This morning the Internet—or at least the part of it populated by unrepentant nerds—is abuzz over the latest video uploaded to the official Star Wars YouTube channel. In it, Episode VII writer-director J.J. Abrams gives a final pitch for the Force for Change campaign, which raises funds for UNICEF and will give one lucky donor the chance to be in the latest Star Wars flick. (Almost certainly as an extra; you're not winning a chance to play Anakin Solo here.)
On July 18, the Straight reported that one person was found dead in a campground at the Pemberton Music Festival.
On Sunday (July 20), RCMP identified the deceased as Nick Phongsavath, a 21-year-old engineering student at the University of Regina.
The RCMP’s Integrated Homicide Investigation Team (IHIT) is still investigating the incident, which it is describing as “suspicious”.
The event—which was attended by an estimated 75,000 people—continued as scheduled following the young man’s death.
Live Nation has announced that singer-songwriter Rufus Wainwright is coming to the Vogue Theatre on December 7.
Live Nation has announced that Canadian indie-rock band the New Pornographers are returning to the Commodore on October 3 (with guests Pickwick and Cool) and October 4 (with The Pains Of Being Pure At Heart and High Ends).
The New Pornographers formed in 1997, almost immediately recorded the classic Letter From An Occupant, and it was on. Their four full-lengths (as well as numerous solo ventures from A.C. Newman, Neko Case, Dan Bejar, Todd Fancey, Kathryn Calder, and numerous films directed by Blaine Thurier) received critical and public acclaim, and continue to enjoy bigger (and taller and smarter) audiences.
A Vancouver-based ebook startup has snagged a major publishing partner.
BitLit Media announced today (July 21) that HarperCollins Publishers has signed on for a pilot program.
The local tech company has a mobile app that allows users to obtain the ebook editions of print books they already own for free or at a discount. The BitLit app came out for Android in January and iPhone in March.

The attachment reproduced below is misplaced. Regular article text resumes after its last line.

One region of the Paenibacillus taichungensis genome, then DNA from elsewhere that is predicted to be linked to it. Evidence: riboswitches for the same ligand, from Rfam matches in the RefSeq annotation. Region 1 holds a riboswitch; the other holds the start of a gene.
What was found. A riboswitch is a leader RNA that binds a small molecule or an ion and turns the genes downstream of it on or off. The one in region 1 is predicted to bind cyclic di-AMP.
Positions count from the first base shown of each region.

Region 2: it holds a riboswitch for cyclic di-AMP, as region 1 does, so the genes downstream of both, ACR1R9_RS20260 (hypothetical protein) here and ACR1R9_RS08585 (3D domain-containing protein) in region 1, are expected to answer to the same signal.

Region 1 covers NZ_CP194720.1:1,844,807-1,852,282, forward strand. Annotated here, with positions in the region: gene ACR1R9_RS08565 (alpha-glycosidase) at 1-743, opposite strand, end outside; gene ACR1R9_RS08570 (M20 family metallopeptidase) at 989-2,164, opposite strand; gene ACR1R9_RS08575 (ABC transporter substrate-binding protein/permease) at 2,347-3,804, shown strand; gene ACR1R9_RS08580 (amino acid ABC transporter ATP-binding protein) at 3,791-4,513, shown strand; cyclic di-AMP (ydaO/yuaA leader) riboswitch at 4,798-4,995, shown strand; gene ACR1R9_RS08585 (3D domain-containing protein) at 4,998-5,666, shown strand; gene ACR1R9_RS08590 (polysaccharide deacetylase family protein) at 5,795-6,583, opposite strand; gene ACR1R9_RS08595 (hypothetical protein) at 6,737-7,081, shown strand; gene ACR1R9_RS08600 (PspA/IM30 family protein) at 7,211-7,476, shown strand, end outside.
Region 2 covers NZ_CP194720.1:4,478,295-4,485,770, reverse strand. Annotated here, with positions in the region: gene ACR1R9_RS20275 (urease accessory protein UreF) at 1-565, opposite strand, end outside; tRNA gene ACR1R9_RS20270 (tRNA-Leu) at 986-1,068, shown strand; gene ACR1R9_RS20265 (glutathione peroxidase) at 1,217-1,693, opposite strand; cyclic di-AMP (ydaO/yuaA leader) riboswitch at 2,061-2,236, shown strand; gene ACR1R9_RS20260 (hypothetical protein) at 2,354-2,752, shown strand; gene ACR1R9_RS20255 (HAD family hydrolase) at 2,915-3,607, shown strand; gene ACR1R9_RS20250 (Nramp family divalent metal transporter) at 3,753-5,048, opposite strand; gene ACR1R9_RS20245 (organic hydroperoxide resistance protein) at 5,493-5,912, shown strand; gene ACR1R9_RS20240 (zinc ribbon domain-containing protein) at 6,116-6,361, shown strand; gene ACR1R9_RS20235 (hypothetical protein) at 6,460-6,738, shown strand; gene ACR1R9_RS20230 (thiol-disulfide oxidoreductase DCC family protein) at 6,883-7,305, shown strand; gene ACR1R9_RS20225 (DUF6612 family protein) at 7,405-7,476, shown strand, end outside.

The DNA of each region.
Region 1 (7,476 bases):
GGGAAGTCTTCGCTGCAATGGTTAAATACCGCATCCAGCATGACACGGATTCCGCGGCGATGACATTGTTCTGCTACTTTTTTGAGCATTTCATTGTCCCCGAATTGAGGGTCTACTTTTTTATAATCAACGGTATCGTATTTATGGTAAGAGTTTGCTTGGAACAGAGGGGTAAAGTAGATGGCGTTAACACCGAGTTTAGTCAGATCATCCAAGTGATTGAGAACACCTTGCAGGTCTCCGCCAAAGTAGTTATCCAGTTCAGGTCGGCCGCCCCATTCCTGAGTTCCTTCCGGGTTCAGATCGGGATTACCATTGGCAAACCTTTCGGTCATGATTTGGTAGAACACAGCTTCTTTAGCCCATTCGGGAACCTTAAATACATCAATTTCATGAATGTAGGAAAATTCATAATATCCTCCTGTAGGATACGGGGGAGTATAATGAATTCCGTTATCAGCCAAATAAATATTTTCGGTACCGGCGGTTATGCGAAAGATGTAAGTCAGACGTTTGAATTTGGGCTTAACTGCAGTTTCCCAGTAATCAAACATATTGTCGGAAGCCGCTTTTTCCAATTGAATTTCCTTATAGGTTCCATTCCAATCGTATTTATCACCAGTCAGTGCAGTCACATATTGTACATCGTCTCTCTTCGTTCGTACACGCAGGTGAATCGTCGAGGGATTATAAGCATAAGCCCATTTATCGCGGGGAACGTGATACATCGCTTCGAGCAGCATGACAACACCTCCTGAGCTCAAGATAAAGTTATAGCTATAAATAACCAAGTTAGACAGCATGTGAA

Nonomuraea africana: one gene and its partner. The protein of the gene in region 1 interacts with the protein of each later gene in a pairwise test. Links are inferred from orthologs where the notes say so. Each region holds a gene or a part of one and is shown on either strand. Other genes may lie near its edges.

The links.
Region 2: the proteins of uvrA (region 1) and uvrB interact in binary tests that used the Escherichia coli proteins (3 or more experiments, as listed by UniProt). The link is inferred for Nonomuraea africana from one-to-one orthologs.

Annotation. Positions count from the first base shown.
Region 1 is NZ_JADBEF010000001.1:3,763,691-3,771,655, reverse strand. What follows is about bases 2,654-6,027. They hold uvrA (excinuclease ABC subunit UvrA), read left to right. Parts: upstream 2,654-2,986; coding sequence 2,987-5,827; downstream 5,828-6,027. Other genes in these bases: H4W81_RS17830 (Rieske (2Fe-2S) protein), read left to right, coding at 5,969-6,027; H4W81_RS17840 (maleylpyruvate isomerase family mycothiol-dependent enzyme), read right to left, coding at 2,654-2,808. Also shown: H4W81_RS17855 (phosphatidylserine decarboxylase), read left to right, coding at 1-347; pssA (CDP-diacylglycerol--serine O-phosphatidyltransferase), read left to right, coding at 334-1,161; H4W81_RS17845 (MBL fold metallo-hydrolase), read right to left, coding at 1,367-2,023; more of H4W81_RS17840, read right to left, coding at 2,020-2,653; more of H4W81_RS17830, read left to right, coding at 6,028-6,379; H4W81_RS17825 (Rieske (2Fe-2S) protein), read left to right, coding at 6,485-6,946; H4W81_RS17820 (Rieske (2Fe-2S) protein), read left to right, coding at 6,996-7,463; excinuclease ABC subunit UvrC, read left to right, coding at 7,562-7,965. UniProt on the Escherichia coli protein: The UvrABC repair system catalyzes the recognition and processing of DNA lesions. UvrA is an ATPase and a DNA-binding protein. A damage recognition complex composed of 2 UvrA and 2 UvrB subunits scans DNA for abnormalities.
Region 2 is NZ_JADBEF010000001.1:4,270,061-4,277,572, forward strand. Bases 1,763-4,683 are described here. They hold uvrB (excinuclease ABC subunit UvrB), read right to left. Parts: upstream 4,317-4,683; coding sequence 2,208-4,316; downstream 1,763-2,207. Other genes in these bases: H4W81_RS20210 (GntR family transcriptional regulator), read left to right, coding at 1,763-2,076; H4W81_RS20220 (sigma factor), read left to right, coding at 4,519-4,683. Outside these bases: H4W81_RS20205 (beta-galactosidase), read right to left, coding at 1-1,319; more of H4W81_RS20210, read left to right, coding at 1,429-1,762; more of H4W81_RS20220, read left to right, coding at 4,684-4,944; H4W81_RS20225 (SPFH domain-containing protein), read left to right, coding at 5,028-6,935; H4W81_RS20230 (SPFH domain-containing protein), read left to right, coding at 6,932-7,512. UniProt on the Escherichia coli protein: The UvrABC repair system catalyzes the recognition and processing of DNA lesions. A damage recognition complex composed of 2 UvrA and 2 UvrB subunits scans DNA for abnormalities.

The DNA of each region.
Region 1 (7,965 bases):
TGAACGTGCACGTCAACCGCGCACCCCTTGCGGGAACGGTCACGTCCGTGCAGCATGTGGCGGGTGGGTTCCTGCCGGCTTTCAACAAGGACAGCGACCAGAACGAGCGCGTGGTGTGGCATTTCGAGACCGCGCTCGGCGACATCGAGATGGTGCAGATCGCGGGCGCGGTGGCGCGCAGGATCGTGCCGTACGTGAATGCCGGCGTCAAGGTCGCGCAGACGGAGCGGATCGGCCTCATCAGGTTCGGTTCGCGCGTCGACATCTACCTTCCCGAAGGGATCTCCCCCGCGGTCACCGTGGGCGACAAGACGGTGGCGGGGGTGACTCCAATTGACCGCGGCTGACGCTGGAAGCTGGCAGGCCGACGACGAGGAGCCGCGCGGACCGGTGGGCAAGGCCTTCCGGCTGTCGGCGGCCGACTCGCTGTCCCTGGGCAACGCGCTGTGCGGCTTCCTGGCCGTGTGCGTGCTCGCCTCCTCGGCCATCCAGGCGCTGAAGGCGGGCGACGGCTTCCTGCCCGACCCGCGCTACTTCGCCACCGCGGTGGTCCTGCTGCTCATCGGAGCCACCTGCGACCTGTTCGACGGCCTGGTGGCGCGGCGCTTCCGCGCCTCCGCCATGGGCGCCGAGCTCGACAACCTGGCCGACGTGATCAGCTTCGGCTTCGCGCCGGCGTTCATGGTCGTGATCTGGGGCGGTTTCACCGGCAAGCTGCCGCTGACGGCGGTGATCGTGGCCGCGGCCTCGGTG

HarperCollins will be offering the ebook versions of Halfway to the Grave by Jeaniene Frost, Black Magic Sanction by Kim Harrison, Cryptonomicon by Neal Stephenson, Wicked by Gregory Maguire, The Success Principles by Jack Canfield, and 15 Seconds by Andrew Gross for $1.99 to $2.99.
Randy Newman didn't draw huge crowds, but his set brought out some of the best-dressed people at the Pemberton Music Festival.
Local singer-songwriter Jody Glenham is rocking a vintage tee, which is a really hot thing to do right now. She's completing her festival-blacks look with leggings from Le Chateau, a hoody from Uniqlo, and sunnies from Target, because you never bring expensive shades to a festival.
Christine McAvoy, from popular local blog Vancouver is Awesome, has legs for days in these Vero Moda jean shorts! She's also wearing a shirt from local alt-country rockers The Matinee, perfect for the modern woman on the go.
This thing is halfway between the Pemberton Stage, where bro-reggae outfit Rebellution is currently playing, and the Whistler Stage, where dubstep fiddler Lindsey Stirling is prancing around.
You can hear both acts clearly from it, which likely means the festival organizers are attempting to open a portal to another dimension that Cthulu will emerge from. Steer clear of this evil structure, festival goers.
One of the Lower Mainland's better-known queer advocates, Imtiaz Popat, has declared that he hopes to get elected to the Vancouver park board this November.
Popat, who ran as a Green council candidate in Surrey in 2011, is seeking a COPE nomination in Vancouver.
Popat was a long-time host on Co-op Radio and has produced videos, founded a support group for LGBT Muslims, and been an environmental and antiwar activist.
He wants to help create a new Vancouver community centre modelled on 519 Church Street in Toronto. It offers programming for the LGBT community and new Canadians.
As seasoned concertgoer knows, there's more to a music festival than high-wattage headiners and bottles of water that somehow cost $5.
A big part of the fun is the fine folks who arrive on site convinced that we were all born to make spectacles of ourselves.
Here's a selection of people you might have seen strolling around the Pemberton Music Festival this weekend, shot by the Straight's Rebecca Blissett.